Although infralapsarianism is better, its design lacked a number of items. Adventism is a development in this stream of thought namely that the sanctuary message and the role of Jesus as the replacement of the Old Testament sanctuary, also involved a long drawn out ministry of Jesus in phases, similar to the Old Testament priestly functions.

The "once and for all" words of the book of Hebrews in Adventism only applies to the sacrifice of Christ not to the atonement process. In infralapsarian Christology of Calvinism it only applies to the cross in 31 CE. This is one of the cardinal and crucial differences of Adventism with Calvinism today.

The Jesus of Adventists are still working for us, but the Jesus of Calvinists of the 17th century has worked in 31 CE by His suffering, death and resurrection.

This brings us to the diagram attached here.

Due to Adventist scholars studying in Calvinistic schools after WWII a number of things happened. Some friction and rowing happened concerning the words "once and for all" and the locking up of Jesus importance solely at the cross. However, the equilibrium eventually gained through this is the status quo of the 1844 sanctuary message that Jesus had a ministry in the First Apartment between 31 and 1844 and in the Second Apartment between 1844- current.

In postwar Calvinism there were also developments. Three streams of Christological views developed, maybe four.

A. van den Beek in his article cited for the diagram indicated in 2004 that the three views are (1) a Christology influenced by the view of Karl Barth with his focus on the incarnation of Jesus Christ and the most important event ever. In the diagram we have indicated those scholars, including the doktervater of Hans la Rondelle, G. Berkhouwer who were influenced by Karl Barth. There are strong thoughts of Karl Barth that are part of the heritage of Adventism since its inception and especially expressed by Ellen White in her works. The doctoral dissertation by J. Blanco, now retired at Southern Adventist University in Tennisee, USA, but who received his doctoral on a comparison of Karl Barth and Ellen White on the concept of Creation, clearly showed remarkable correspondences. That does not make White Barthian or Barth Whitist. There are problems in Barth's views since he is considered "liberal" and confrontational mainly against the Nazis, but those agendas are not found in Ellen White, who predates Barth by 20 years or more.

(2) The neo-liberal view of Christology of P. Smits of Leiden in 1959 in his provocative article on Good Friday of that year, saying, that if substitution demands the blood of someone on his behalf then his portion of it should be given to the dogs.

(3) Classical infra-lapsarian Christology that we mentioned above that is still operative at many places in the Netherlands which displays a major difference with Adventism "process Atonement" as opposed with their "once and for all Atonement".  

(4) Ecumenical Christology. This is a formulation that was done after the 2000 ecumenical synod of the Reformed churches and Evangelic Lutheran church in the Netherlands. J. Muis formulated the words of the consensus and it indicates that they are thinking of moving away from homoousios to homoiousios.

For those who do not know, these two terms were hot debates in the third and fourth centuries of the Christian era discussing the nature of Christ.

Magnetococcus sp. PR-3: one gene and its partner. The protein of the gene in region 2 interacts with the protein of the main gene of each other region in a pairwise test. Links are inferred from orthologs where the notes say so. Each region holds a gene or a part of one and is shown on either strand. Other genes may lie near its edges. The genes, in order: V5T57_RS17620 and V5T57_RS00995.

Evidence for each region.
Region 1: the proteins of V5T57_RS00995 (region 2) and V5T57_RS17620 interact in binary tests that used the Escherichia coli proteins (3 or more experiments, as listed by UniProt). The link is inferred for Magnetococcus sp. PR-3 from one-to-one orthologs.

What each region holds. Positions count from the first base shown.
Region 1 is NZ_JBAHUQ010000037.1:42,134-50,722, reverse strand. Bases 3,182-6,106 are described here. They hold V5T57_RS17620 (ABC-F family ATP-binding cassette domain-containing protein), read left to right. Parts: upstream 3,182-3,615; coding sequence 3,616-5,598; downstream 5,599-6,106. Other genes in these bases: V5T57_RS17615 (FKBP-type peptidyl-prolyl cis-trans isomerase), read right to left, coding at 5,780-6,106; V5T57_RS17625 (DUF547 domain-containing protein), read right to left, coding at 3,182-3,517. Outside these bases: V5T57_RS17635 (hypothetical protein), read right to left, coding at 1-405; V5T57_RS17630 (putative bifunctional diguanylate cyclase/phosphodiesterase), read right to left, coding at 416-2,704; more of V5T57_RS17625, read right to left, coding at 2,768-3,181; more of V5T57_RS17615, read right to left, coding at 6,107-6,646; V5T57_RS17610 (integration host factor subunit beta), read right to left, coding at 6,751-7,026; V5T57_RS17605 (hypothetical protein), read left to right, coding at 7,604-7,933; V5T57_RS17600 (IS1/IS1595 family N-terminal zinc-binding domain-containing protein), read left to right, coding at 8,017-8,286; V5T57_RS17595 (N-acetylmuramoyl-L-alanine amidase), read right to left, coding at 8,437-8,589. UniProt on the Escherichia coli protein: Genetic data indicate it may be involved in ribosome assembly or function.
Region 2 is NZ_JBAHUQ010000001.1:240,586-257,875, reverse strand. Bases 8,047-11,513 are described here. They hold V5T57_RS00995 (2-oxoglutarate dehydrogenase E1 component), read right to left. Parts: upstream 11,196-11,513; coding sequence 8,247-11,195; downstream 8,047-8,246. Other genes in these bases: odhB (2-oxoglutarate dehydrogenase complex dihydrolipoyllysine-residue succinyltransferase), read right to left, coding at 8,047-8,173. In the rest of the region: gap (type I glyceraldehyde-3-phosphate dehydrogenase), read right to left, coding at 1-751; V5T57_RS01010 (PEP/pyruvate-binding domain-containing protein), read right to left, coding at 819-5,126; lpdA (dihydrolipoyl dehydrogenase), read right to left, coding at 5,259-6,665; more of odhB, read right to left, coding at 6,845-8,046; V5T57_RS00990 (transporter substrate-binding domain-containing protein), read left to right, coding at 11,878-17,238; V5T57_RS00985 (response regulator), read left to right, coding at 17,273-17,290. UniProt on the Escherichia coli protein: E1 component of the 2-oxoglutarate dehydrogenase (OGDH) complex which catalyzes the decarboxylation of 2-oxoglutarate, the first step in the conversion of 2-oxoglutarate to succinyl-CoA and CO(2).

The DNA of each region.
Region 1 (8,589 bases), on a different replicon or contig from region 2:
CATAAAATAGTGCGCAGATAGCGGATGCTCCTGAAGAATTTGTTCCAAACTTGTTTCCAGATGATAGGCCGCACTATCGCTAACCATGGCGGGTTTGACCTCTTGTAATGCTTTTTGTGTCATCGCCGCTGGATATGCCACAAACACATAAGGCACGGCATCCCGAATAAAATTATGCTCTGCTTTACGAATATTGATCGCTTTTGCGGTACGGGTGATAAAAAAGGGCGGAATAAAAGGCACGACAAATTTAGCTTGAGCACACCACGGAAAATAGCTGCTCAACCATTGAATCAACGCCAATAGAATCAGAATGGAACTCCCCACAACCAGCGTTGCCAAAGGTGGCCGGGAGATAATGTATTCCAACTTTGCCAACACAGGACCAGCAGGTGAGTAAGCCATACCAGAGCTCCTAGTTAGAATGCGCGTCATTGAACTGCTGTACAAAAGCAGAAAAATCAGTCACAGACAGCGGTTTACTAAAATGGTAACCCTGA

Homoousios is a term used to say that Jesus is exactly like God, He is divine and He is exactly like us, He is fully human.

Homoiousios is a term used to say that Jesus is not exactly like God and neither is He exactly like us, He is similar to God and similar to us. There is a major difference here.

With the second term accepted by this synod in 2000 in the Netherlands, it implies that Jesus is not divine. The formulation actually reads: "Jesus (is) not God" (Published in English in REC FOCUS vol. 1 no. 2 June [2001]: 1-50, especially page 9). Also mentioned in A. van den Beek, "Christology in the Netherlands" REC FOCUS vol. 4 no. 2 [2004]: 48).

What actually happened is that the forces of secularization caused the theologians to move "out of the Bible" into human created norms (pseudo biblical norms) considered by them more important than a inductive reading of the Bible and thus substituting the Biblical messages.

From incarnation as the key important factor in Biblical Christology the modern secularized theologians embarked on liberation theology, social gospel of the poor, labor issues, women rights, nuclear ethics and a host of topics important for horizontalism and human conduct and human relations but not important vertically. The Bible has a gospel for example to everyone, not only the poor. All are indeed poor since they come short of the glory of God. That is true poverty. Not so with horizontalism which tries to use the Bible and these social ethics to manipulate society structures for self or corporative gain.

Jesus in the view of Ecumenical Christology is just a very good man. He is the best of humanity. Good to be emulated. Thus, the Jesus of their gospel is now almost a Buddhist, or a Shintoist, or a Hindu or any pagan holy man. He has good morals and a life of example to be emulated by all.

This Christology is neo-liberal and thus wrapped up in pluralism and UN initiatives under the umbrella of Catholic scholars like Hans Kung and others, pushing for more ecumenical dialogue since there is a "quietism" of differences and inhibition of the own identity during such meetings. By participating in these pluralistic exposures, different church scholars allow their own tongues to be tied and their minds to be benumbed.

Seventh Day Adventists cannot participate in pluralistic endeavors for self gain. It is no gain at all but rather loosing.

As far as SDA's keep their eyes focussed on the Elijah message, on the role of their doctrines that set them aside from other denominations, on their remnant concept, on their Sabbath truth, their Sanctuary message, their special view of the atonement(s), they are to keep their identity and not be swept under the carpet of pluralism that easily.   

End item